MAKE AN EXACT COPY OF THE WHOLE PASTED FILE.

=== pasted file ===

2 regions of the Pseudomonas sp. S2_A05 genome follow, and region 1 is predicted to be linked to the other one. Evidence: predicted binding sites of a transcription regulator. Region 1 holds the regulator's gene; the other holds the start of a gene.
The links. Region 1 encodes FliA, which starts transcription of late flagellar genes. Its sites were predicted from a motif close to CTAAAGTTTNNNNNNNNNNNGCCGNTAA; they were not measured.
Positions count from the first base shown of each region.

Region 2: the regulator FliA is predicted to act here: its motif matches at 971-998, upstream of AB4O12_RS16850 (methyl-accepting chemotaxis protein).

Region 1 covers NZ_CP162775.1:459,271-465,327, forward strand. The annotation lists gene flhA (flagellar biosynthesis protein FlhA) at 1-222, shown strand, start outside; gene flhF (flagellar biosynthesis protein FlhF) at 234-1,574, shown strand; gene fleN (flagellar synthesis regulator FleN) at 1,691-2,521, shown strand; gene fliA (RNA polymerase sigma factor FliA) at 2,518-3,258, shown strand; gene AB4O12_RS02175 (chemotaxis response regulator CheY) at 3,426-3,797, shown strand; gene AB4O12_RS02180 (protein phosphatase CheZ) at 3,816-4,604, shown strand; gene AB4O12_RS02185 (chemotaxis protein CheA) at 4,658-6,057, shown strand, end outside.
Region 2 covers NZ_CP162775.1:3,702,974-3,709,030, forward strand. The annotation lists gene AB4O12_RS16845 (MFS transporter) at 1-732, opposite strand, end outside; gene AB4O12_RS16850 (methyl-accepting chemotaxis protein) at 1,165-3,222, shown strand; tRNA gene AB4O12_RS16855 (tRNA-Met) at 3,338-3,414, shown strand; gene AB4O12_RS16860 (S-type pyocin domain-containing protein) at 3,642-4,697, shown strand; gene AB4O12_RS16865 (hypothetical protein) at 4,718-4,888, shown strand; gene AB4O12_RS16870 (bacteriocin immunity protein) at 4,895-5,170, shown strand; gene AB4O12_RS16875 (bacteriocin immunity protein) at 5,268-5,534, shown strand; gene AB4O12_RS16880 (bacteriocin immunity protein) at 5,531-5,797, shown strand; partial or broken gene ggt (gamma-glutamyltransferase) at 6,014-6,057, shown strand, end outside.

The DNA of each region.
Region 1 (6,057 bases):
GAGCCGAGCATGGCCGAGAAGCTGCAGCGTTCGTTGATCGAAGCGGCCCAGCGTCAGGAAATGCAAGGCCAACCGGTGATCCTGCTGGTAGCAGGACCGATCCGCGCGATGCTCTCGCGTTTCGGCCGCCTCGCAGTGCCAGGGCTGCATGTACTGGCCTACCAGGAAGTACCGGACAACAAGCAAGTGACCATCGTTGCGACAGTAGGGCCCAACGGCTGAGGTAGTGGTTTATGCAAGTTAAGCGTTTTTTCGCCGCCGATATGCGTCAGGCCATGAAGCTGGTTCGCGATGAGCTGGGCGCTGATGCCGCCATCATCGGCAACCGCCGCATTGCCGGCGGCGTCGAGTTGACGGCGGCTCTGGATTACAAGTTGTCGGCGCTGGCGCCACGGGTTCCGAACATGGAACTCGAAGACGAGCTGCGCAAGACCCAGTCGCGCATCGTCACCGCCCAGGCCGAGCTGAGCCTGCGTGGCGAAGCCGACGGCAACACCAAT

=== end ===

2 regions of the Pseudomonas sp. S2_A05 genome follow, and region 1 is predicted to be linked to the other one. Evidence: predicted binding sites of a transcription regulator. Region 1 holds the regulator's gene; the other holds the start of a gene.
The links. Region 1 encodes FliA, which starts transcription of late flagellar genes. Its sites were predicted from a motif close to CTAAAGTTTNNNNNNNNNNNGCCGNTAA; they were not measured.
Positions count from the first base shown of each region.

Region 2: the regulator FliA is predicted to act here: its motif matches at 971-998, upstream of AB4O12_RS16850 (methyl-accepting chemotaxis protein).

Region 1 covers NZ_CP162775.1:459,271-465,327, forward strand. The annotation lists gene flhA (flagellar biosynthesis protein FlhA) at 1-222, shown strand, start outside; gene flhF (flagellar biosynthesis protein FlhF) at 234-1,574, shown strand; gene fleN (flagellar synthesis regulator FleN) at 1,691-2,521, shown strand; gene fliA (RNA polymerase sigma factor FliA) at 2,518-3,258, shown strand; gene AB4O12_RS02175 (chemotaxis response regulator CheY) at 3,426-3,797, shown strand; gene AB4O12_RS02180 (protein phosphatase CheZ) at 3,816-4,604, shown strand; gene AB4O12_RS02185 (chemotaxis protein CheA) at 4,658-6,057, shown strand, end outside.
Region 2 covers NZ_CP162775.1:3,702,974-3,709,030, forward strand. The annotation lists gene AB4O12_RS16845 (MFS transporter) at 1-732, opposite strand, end outside; gene AB4O12_RS16850 (methyl-accepting chemotaxis protein) at 1,165-3,222, shown strand; tRNA gene AB4O12_RS16855 (tRNA-Met) at 3,338-3,414, shown strand; gene AB4O12_RS16860 (S-type pyocin domain-containing protein) at 3,642-4,697, shown strand; gene AB4O12_RS16865 (hypothetical protein) at 4,718-4,888, shown strand; gene AB4O12_RS16870 (bacteriocin immunity protein) at 4,895-5,170, shown strand; gene AB4O12_RS16875 (bacteriocin immunity protein) at 5,268-5,534, shown strand; gene AB4O12_RS16880 (bacteriocin immunity protein) at 5,531-5,797, shown strand; partial or broken gene ggt (gamma-glutamyltransferase) at 6,014-6,057, shown strand, end outside.

The DNA of each region.
Region 1 (6,057 bases):
GAGCCGAGCATGGCCGAGAAGCTGCAGCGTTCGTTGATCGAAGCGGCCCAGCGTCAGGAAATGCAAGGCCAACCGGTGATCCTGCTGGTAGCAGGACCGATCCGCGCGATGCTCTCGCGTTTCGGCCGCCTCGCAGTGCCAGGGCTGCATGTACTGGCCTACCAGGAAGTACCGGACAACAAGCAAGTGACCATCGTTGCGACAGTAGGGCCCAACGGCTGAGGTAGTGGTTTATGCAAGTTAAGCGTTTTTTCGCCGCCGATATGCGTCAGGCCATGAAGCTGGTTCGCGATGAGCTGGGCGCTGATGCCGCCATCATCGGCAACCGCCGCATTGCCGGCGGCGTCGAGTTGACGGCGGCTCTGGATTACAAGTTGTCGGCGCTGGCGCCACGGGTTCCGAACATGGAACTCGAAGACGAGCTGCGCAAGACCCAGTCGCGCATCGTCACCGCCCAGGCCGAGCTGAGCCTGCGTGGCGAAGCCGACGGCAACACCAAT